Gender pay gap widest at the age of 50
The gender pay gap is widest when a woman reaches 50, at an average of more than £8,400 a year, according to a study.
Full-time female workers are paid less than men at every stage of their career from when they turn 18, research by the TUC showed.
The average 18 to 21-year-old woman working full-time starts her career on the back foot financially, earning £1,845 less than her male peers, the study discovered.
The gap widens to more than £2,300 for 22 to 29-year-olds, and leaps from £3,670 a year at the age of 30 to £7,400 a year for women in their 40s.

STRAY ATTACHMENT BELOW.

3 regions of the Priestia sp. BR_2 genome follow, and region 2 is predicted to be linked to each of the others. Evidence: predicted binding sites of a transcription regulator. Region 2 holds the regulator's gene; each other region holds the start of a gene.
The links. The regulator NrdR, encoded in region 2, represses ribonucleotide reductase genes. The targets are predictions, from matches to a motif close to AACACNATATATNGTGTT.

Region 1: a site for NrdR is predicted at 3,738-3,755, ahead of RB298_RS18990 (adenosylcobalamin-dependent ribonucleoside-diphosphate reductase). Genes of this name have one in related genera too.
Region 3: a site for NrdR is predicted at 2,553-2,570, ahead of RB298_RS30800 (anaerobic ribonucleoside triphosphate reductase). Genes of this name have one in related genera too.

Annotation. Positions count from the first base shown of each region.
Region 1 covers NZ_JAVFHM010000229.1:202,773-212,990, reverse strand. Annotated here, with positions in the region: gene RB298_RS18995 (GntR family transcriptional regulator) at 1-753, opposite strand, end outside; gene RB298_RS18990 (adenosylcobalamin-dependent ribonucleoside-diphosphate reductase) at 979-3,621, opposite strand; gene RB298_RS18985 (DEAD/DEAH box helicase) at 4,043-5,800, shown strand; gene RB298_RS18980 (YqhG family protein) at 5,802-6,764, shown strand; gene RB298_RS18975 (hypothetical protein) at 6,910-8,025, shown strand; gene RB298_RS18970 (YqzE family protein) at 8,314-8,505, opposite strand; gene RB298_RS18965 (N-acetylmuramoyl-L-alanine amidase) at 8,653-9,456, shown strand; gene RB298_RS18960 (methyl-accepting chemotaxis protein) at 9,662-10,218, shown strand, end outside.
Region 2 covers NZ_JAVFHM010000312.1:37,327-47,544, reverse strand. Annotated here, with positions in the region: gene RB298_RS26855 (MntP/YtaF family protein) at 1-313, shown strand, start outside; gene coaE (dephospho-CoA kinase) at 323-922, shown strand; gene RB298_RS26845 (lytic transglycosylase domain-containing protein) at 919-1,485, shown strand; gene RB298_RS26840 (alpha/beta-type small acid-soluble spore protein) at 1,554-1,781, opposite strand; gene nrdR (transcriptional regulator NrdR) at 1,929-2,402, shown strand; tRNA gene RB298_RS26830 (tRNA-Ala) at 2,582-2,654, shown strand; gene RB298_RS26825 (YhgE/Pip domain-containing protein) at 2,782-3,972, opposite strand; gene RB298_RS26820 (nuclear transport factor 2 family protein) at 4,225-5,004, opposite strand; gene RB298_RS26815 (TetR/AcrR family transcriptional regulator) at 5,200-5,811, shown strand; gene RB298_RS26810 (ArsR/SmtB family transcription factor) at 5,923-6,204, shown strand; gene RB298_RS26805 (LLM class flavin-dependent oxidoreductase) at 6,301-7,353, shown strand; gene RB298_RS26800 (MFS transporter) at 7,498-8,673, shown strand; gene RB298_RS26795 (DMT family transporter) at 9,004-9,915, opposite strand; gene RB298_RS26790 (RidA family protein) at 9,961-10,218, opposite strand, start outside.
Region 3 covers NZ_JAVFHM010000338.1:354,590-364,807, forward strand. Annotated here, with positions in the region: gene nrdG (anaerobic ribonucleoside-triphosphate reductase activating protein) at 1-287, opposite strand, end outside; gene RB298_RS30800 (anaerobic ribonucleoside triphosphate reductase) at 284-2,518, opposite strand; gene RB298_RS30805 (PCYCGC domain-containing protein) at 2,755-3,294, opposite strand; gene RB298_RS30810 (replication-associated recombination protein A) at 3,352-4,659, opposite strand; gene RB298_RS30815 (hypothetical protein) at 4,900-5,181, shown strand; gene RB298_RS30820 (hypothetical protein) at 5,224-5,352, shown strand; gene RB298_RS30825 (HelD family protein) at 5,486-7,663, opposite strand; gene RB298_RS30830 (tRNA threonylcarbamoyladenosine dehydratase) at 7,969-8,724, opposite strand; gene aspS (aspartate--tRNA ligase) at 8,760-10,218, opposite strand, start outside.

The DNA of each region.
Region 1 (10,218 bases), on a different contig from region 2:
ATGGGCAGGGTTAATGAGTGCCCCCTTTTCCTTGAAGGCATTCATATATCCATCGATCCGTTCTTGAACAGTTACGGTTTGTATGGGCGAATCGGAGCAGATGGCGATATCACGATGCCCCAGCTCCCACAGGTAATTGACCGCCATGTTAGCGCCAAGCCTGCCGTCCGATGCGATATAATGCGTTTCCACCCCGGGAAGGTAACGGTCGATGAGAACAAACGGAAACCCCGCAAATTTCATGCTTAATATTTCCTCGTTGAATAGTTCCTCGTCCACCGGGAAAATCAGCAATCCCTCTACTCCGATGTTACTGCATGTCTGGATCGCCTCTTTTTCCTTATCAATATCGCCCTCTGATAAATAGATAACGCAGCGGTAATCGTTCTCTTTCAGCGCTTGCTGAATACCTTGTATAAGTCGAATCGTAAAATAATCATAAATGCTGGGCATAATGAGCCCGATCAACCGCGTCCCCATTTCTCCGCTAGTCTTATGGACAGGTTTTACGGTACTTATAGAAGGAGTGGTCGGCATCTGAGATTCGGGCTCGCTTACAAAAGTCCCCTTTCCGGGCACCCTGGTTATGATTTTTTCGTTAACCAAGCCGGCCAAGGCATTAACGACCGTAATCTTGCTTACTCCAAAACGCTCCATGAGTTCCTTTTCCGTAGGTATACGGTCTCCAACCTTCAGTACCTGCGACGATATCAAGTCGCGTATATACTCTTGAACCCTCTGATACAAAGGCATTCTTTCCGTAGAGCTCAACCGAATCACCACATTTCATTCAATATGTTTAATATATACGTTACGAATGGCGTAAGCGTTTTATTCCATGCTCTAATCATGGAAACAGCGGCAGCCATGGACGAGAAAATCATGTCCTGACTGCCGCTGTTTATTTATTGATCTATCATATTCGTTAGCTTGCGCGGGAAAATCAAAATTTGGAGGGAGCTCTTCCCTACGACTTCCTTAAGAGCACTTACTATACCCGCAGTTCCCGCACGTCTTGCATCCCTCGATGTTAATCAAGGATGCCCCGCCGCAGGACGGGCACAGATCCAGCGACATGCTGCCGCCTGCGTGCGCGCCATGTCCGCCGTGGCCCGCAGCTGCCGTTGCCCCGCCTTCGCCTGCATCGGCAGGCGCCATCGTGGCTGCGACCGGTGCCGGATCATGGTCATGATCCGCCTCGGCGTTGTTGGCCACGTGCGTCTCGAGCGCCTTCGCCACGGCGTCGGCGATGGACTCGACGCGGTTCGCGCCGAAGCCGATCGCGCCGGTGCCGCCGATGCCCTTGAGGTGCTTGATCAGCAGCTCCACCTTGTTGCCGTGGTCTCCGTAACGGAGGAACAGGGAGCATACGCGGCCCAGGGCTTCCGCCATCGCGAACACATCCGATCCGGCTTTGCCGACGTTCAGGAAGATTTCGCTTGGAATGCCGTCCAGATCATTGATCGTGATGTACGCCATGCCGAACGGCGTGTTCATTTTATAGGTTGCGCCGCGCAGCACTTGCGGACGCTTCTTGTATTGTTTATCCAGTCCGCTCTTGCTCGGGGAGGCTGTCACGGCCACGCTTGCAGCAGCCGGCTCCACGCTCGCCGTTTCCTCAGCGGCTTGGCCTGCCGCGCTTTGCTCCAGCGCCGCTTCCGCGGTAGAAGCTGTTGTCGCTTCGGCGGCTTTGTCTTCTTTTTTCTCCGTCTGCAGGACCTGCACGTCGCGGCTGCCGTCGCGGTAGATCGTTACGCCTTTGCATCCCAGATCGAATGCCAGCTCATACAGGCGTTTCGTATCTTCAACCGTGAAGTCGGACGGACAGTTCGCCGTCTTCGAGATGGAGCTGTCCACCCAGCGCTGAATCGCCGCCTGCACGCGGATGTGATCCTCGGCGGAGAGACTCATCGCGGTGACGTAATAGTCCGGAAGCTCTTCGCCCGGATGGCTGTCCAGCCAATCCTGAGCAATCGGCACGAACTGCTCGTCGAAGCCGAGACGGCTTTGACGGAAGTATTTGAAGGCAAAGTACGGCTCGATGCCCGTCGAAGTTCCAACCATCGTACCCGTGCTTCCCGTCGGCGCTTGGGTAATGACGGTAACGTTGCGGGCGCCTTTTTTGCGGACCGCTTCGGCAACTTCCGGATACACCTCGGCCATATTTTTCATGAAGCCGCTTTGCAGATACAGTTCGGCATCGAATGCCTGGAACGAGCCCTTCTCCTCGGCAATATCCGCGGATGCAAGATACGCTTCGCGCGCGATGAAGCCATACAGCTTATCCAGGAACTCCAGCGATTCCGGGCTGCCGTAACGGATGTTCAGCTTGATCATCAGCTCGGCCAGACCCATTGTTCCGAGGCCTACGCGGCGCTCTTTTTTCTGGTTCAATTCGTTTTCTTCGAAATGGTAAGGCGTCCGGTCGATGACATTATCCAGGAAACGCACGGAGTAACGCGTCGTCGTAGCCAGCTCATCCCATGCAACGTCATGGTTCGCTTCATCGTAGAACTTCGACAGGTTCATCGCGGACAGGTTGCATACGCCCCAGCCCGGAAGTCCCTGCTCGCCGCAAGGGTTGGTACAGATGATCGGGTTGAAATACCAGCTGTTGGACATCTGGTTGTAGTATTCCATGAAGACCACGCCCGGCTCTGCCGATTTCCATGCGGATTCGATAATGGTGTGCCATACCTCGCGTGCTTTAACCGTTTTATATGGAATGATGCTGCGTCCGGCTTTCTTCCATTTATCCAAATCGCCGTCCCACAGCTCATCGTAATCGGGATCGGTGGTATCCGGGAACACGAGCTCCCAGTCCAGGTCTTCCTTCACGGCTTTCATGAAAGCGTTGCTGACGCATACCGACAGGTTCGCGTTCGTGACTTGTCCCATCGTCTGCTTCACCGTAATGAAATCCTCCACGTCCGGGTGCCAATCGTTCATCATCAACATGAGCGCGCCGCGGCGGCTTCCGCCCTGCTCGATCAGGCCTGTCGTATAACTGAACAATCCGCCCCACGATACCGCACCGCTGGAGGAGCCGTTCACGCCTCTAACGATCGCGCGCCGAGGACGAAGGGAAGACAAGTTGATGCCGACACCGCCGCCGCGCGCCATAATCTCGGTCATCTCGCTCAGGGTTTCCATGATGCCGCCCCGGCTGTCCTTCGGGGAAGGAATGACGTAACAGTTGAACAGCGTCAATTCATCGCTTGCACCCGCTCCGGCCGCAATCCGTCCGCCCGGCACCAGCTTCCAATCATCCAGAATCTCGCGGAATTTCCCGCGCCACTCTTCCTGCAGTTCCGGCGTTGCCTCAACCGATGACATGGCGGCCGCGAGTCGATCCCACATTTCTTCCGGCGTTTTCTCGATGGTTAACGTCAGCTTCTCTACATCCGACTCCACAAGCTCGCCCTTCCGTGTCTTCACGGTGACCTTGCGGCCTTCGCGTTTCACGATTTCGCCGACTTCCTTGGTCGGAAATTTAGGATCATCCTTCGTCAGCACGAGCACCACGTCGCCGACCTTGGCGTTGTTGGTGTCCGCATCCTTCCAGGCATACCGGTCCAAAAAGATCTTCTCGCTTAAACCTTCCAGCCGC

The TUC said that this reflected the impact of motherhood on women's earnings, when women find they are only able to return to work in lower-paid roles or cannot progress their careers after having moved to part-time employment.
The research was published in advance of the gender pay reporting deadline of April 4.